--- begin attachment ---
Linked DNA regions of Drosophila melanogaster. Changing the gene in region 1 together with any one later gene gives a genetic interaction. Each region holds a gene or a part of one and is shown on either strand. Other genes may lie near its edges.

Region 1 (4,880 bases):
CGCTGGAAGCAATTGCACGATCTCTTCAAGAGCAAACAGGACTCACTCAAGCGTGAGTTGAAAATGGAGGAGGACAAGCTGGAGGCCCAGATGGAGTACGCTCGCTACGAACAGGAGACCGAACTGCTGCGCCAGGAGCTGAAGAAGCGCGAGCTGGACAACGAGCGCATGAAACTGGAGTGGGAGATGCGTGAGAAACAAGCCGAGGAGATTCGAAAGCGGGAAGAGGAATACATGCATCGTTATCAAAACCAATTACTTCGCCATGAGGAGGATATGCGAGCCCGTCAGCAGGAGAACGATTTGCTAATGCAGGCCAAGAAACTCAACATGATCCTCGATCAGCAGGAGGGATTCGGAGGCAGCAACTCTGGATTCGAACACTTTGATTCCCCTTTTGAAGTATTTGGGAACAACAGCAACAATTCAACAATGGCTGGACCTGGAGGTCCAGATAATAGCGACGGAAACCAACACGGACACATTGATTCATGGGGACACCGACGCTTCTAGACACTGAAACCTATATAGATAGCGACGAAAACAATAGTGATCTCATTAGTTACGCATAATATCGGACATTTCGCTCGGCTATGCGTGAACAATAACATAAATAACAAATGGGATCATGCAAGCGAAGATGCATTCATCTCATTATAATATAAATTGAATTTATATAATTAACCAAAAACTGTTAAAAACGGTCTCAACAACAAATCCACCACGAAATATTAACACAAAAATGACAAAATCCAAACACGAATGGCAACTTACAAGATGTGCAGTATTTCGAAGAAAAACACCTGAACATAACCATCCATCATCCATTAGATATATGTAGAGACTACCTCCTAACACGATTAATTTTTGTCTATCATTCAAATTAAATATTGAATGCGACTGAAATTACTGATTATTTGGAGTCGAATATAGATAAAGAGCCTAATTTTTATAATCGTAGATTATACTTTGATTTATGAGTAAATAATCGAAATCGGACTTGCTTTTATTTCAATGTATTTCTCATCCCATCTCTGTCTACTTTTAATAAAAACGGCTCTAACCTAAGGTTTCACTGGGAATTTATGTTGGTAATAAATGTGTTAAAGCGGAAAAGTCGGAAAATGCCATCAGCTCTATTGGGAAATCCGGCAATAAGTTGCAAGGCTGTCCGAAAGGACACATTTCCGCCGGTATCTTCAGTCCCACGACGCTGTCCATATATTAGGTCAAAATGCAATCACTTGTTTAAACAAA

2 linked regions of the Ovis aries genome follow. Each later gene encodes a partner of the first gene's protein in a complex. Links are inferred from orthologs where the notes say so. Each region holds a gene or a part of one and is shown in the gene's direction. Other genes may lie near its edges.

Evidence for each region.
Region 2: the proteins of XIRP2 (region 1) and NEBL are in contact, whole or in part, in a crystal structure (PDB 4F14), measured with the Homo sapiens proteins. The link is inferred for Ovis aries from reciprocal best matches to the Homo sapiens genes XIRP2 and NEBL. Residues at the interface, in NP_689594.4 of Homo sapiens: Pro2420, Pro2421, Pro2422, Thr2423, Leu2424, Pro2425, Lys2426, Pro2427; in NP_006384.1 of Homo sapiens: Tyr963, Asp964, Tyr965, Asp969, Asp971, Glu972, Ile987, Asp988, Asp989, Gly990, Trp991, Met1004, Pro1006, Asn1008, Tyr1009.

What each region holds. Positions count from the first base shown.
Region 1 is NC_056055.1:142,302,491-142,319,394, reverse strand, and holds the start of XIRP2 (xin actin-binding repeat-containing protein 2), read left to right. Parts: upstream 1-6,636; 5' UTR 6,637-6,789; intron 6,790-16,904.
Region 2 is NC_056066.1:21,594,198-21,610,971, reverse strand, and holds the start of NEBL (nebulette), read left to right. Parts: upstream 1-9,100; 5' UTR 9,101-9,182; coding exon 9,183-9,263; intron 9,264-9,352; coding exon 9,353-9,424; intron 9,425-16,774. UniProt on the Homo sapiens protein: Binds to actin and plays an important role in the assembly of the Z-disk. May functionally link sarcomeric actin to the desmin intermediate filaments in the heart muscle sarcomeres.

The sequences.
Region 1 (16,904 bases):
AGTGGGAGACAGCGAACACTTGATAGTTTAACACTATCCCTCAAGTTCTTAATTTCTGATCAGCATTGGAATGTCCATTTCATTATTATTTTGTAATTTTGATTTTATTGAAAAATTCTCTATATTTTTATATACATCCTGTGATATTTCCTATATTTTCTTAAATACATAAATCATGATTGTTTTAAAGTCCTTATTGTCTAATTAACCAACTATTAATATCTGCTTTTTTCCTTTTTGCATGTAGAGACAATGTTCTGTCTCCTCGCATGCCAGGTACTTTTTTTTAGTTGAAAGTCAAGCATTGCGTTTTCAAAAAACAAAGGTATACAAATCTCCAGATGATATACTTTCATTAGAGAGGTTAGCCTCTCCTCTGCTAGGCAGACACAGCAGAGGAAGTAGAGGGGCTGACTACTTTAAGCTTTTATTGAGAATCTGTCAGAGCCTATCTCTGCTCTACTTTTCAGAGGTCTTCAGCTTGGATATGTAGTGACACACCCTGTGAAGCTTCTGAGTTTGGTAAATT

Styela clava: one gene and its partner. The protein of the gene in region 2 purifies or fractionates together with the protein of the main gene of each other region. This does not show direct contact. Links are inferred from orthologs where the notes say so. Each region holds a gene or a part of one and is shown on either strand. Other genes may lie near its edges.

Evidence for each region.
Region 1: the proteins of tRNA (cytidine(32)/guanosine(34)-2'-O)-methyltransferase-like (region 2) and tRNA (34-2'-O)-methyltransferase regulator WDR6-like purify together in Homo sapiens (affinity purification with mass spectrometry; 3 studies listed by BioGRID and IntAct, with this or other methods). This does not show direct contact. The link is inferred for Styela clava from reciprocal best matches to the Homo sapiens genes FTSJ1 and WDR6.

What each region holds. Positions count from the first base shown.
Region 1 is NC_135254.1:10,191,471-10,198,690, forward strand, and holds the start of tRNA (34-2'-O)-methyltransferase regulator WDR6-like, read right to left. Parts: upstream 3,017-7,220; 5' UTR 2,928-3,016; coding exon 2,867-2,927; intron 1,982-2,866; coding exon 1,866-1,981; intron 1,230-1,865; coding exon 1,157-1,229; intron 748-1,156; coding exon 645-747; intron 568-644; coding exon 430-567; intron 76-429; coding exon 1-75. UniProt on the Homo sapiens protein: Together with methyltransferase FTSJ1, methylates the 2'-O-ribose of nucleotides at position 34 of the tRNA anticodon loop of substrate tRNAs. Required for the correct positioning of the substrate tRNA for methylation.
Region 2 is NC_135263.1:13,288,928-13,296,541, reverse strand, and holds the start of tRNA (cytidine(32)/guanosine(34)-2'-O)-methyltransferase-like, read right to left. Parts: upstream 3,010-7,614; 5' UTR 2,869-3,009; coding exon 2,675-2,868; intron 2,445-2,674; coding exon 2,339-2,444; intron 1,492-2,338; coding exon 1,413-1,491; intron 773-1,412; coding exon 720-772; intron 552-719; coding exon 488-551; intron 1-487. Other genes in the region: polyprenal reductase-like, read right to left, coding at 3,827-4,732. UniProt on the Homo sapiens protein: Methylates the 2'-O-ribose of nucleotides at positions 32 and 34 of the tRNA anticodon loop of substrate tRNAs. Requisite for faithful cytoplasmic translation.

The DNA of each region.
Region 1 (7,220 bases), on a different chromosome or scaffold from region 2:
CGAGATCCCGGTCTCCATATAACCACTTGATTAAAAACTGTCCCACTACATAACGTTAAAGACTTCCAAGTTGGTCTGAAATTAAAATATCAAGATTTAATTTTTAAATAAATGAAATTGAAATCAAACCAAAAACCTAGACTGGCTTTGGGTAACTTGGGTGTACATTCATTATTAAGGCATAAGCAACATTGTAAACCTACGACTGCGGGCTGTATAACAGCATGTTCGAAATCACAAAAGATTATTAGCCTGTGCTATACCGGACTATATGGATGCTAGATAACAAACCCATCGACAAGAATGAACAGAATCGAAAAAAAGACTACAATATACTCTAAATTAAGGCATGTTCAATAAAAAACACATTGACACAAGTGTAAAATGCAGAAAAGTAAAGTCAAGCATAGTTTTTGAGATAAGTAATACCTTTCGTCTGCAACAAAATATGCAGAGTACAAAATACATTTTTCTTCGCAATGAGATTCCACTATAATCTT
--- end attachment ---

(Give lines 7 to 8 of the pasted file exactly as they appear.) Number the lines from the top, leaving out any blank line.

What each region holds. Positions count from the first base shown.
Region 1 is NC_056055.1:142,302,491-142,319,394, reverse strand, and holds the start of XIRP2 (xin actin-binding repeat-containing protein 2), read left to right. Parts: upstream 1-6,636; 5' UTR 6,637-6,789; intron 6,790-16,904.